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Stateful and Stateless Connections

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Note: Many topics at this site are reduced versions of the text in "The Encyclopedia of Networking and Telecommunications." Search results will not be as extensive as a search of the book's CD-ROM.

Keeping state or being stateful means that some device is keeping track of another device or a connection, either temporarily or over a long period of time. When I put someone's name in my address book and note their birthday and phone number, one could say that I am maintaining state for that person. On the Web, a cookie is a stateful mechanism that allows Web servers to keep track of information about people, as described in a moment.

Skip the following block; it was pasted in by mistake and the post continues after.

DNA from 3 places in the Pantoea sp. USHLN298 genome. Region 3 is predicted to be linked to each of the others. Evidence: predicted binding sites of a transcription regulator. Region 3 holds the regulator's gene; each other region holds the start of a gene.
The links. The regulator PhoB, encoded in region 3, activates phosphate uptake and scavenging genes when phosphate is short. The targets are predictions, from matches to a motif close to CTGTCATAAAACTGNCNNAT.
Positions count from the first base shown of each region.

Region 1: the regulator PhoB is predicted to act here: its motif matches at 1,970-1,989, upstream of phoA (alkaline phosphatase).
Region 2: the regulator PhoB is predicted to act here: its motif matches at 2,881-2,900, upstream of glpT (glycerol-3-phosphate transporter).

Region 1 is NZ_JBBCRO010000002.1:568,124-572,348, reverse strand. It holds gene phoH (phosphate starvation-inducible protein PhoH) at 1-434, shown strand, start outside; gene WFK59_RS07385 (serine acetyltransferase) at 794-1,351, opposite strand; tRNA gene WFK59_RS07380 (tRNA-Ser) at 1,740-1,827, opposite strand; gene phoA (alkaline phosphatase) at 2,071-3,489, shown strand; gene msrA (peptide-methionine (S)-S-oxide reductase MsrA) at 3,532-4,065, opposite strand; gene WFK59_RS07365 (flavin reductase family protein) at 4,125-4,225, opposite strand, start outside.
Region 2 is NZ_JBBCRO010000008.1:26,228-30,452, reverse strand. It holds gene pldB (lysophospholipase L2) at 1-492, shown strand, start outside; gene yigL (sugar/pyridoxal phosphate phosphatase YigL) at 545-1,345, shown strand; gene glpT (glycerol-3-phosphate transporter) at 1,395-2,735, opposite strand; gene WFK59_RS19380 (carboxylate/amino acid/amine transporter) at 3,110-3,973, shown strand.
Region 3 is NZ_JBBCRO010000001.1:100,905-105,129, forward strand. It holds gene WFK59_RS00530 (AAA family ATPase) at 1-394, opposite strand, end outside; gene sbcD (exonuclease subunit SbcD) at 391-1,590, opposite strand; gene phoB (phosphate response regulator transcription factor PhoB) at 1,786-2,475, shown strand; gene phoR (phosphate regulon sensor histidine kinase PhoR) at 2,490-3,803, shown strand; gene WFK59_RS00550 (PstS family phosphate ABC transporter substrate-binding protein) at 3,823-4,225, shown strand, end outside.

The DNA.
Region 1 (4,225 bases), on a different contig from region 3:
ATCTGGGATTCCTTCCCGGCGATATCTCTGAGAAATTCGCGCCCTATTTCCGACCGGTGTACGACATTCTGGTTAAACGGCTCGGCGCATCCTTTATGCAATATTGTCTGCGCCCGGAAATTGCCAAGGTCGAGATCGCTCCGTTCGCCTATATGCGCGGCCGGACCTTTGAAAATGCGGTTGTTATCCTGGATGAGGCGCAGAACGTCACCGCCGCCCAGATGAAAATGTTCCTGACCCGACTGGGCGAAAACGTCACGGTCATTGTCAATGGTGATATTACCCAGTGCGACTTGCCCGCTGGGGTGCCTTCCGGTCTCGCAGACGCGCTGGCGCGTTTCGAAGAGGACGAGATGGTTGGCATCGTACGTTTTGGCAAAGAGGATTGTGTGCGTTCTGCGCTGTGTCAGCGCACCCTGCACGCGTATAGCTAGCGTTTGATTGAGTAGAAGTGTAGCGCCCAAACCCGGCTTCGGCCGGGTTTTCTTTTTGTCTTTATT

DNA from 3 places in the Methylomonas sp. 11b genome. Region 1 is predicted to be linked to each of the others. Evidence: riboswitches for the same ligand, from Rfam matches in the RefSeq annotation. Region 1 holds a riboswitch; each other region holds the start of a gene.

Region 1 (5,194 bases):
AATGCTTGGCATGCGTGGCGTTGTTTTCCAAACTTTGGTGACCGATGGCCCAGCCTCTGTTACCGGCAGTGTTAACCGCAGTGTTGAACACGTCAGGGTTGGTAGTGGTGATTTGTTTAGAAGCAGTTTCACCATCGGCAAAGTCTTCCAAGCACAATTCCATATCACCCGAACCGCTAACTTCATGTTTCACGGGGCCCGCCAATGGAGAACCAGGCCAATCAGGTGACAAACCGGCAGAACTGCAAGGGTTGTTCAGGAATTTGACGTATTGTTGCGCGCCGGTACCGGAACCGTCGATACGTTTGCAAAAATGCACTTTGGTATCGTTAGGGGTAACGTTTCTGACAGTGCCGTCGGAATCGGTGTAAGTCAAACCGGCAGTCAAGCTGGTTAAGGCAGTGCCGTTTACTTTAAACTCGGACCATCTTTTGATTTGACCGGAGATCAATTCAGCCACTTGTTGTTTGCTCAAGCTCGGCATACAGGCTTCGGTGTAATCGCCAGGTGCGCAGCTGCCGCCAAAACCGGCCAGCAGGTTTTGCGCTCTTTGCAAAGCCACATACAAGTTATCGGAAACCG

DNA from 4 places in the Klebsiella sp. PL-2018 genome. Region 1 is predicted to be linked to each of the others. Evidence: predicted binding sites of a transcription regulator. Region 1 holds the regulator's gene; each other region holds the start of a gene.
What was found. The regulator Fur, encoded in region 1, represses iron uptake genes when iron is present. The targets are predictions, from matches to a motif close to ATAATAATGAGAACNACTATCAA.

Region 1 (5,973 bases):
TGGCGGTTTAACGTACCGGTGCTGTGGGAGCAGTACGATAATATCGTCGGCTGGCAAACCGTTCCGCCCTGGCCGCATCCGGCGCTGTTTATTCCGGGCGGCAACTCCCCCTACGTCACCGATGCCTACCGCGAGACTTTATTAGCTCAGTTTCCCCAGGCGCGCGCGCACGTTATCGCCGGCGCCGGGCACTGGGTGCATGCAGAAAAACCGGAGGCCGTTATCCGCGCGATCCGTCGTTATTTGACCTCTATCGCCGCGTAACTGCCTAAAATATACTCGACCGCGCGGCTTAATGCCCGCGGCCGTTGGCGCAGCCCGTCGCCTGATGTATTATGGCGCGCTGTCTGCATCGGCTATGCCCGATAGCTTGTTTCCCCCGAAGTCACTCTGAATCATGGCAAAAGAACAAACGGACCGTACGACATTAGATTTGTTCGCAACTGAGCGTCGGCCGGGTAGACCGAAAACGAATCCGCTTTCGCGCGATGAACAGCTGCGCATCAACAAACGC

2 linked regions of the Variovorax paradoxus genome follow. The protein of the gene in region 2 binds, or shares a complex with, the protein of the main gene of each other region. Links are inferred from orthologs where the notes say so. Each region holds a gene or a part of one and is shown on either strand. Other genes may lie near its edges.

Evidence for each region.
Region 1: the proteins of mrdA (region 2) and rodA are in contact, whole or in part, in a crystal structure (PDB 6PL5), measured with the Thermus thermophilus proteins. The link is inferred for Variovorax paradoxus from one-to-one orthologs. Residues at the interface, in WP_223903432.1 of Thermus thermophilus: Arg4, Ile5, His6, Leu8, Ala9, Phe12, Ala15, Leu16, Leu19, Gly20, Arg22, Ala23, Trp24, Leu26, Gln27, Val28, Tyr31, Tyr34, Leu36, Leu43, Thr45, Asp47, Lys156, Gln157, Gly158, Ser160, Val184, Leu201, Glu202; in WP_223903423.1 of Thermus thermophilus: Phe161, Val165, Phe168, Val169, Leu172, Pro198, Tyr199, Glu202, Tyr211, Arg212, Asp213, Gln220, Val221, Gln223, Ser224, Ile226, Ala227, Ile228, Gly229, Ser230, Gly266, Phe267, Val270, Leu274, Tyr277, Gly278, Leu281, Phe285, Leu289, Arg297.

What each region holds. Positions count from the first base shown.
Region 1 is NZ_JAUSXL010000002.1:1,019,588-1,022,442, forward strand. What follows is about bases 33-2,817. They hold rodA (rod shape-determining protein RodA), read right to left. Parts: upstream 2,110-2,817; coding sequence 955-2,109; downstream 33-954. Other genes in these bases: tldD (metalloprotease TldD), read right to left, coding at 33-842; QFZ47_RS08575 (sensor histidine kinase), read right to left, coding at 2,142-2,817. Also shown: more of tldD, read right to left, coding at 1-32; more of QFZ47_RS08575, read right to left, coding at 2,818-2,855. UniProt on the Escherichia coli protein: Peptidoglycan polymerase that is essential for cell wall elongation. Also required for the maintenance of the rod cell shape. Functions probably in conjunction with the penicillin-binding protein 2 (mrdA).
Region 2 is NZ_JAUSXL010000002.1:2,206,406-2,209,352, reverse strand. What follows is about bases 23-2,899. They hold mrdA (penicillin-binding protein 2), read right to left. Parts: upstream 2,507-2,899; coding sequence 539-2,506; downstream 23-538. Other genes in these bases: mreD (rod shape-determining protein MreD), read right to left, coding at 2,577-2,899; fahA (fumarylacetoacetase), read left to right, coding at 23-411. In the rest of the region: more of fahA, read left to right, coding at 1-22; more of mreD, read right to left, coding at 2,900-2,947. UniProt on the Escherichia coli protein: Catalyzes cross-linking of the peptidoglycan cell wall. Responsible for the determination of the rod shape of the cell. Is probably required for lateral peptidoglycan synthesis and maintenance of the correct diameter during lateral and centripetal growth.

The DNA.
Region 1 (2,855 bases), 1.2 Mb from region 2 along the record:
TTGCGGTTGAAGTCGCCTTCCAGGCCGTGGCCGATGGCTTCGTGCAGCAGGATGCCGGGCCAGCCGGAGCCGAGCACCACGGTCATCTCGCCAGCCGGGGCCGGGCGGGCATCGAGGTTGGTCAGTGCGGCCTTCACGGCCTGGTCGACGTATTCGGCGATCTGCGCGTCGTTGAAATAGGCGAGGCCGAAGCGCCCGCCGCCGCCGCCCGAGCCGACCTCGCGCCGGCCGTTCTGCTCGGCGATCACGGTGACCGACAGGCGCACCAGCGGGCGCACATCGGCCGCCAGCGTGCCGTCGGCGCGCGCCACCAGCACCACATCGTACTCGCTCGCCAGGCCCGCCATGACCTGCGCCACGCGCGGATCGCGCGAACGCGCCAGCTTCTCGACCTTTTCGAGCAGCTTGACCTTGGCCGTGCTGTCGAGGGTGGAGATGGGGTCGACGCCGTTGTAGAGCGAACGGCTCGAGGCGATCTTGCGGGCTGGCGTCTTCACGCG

A stateful connection is one in which some information about a connection between two systems is retained for future use. In some cases, the connection is kept open even though the two systems might not be transmitting information (i.e., the connection itself retains state).

In contrast, a stateless connection is one in which no information is retained by either sender or receiver. The sender transmits a packet to the receiver and does not expect an acknowledgment of receipt. The recipient receives the packet without any prior connection setup.

A TCP connection-oriented session is a stateful connection because both systems maintain information about the session itself during its life...

This topic continues in "The Encyclopedia of Networking and Telecommunications."

Copyright (c) 2001 Tom Sheldon and Big Sur Multimedia.
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